Less bureaucracy, aids for the green and digital transition, support for access to funding. The European Commission addressed these themes while discussing the new strategy of industrial policies presented today. This document has deep roots – the European Council called for an EU overall industrial political strategy already in March 2019 – but comes in a historic moment, during which the COVID-19 emergency risks to put in jeopardy the foundations of the single market. The European Commission, while reaffirming the industry’s pivotal role in supporting economic growth and prosperity in Europe, paves the road to “the dual transition towards climate neutrality and digital leadership”. This strategy aims to strengthen Europe’s competitiveness and its strategic autonomy in a moment of shifting geopolitical plates and increasing competition worldwide.
This set of measures outlines a new approach to the European industrial policy, one firmly rooted in the European values and in the social market’s traditions. The Plan establishes a series of actions in favour of all the operators of the European industry: large and small businesses, innovative start-ups, research centres, service providers, suppliers and social partners. The main initiatives concern a new industrial strategy, through a plan of action on intellectual property, the ongoing review of EU standards in the field of competition and the adoption of a White paper, a text that should tackle the distortive effect of foreign subsidies in the single market and address the issue of foreign actors accessing public procurement and EU funding. Overall measures will also be launched to modernise and decarbonise energy-intensive industries; it will promote an action plan for critical raw materials, an alliance for clean hydrogen and also further rules and guidelines in the field of green public procurement.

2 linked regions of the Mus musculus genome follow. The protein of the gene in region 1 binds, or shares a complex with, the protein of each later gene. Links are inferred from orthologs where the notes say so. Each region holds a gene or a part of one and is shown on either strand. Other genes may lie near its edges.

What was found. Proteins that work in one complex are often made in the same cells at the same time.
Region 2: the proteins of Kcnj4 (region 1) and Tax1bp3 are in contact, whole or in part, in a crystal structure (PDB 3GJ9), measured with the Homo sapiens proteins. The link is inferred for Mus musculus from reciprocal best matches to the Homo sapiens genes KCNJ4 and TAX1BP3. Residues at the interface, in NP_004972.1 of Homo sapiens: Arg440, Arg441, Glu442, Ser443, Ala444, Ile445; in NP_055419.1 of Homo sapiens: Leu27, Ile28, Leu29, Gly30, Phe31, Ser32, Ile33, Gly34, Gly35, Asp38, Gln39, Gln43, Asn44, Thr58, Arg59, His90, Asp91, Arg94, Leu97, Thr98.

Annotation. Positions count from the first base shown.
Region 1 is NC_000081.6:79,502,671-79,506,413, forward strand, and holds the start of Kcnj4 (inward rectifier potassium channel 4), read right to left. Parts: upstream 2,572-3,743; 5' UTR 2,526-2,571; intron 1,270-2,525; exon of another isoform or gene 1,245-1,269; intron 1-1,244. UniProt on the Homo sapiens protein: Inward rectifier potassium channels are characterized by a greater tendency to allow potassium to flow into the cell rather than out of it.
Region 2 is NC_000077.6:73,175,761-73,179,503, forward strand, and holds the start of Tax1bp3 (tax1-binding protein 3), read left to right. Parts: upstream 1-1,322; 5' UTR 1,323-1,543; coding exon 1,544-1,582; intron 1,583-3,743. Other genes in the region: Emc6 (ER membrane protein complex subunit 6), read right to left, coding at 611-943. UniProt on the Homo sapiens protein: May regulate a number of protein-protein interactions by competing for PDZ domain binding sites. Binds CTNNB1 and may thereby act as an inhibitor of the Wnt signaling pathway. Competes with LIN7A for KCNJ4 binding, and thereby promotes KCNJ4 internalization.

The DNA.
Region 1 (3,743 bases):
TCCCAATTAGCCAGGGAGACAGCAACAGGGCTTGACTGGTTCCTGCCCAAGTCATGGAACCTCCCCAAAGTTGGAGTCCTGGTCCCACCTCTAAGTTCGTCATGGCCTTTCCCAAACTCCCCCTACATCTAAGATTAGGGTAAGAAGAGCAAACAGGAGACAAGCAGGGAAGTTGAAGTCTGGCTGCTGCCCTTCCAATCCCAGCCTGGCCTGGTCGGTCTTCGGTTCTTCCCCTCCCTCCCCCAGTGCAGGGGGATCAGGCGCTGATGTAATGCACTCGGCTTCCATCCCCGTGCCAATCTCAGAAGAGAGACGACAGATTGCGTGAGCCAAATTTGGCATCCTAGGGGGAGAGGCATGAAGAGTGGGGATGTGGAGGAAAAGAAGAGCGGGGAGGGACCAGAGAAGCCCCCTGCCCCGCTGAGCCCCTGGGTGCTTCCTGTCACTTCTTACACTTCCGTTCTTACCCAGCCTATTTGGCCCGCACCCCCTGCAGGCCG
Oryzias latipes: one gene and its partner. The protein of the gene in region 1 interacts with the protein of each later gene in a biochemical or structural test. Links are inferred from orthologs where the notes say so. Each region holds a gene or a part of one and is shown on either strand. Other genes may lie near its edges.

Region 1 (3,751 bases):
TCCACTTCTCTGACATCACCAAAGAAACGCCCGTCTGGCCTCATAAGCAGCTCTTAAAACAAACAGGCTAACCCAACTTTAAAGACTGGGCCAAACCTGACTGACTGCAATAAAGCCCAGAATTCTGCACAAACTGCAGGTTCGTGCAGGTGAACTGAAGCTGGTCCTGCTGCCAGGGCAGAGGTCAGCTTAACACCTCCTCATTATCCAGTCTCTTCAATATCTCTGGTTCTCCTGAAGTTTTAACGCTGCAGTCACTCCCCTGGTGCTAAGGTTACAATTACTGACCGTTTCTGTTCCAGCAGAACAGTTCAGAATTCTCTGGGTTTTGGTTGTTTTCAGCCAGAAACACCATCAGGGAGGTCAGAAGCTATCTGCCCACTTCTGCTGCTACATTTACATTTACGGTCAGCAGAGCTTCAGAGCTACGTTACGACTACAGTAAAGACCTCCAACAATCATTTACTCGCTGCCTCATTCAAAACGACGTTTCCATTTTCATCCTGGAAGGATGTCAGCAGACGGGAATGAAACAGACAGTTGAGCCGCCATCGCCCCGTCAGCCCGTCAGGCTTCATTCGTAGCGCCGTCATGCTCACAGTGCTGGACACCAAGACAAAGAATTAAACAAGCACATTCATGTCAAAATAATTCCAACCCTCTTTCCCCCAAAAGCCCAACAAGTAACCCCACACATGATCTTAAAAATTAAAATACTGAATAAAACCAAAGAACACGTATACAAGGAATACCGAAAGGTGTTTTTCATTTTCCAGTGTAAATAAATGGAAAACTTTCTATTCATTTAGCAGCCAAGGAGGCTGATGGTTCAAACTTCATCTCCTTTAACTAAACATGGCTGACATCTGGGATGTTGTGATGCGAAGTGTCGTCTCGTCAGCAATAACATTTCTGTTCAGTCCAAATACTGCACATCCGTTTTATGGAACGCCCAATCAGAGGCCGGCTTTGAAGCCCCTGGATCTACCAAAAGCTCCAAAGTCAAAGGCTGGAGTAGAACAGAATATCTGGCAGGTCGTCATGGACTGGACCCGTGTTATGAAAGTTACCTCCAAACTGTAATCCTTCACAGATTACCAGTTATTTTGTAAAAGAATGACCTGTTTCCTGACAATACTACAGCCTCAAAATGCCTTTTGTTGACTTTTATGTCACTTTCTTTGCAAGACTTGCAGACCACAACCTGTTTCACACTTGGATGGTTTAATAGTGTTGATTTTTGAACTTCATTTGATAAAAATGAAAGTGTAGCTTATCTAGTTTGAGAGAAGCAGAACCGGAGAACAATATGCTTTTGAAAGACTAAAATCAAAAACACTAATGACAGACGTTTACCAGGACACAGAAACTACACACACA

Many actions will be taken in favour of SMEs “which play a key role in the European industrial fabric, account for two-thirds of the jobs and are essential to the success of the new industrial approach”. The aim is to remove regulatory and practical obstacles to entrepreneurial activity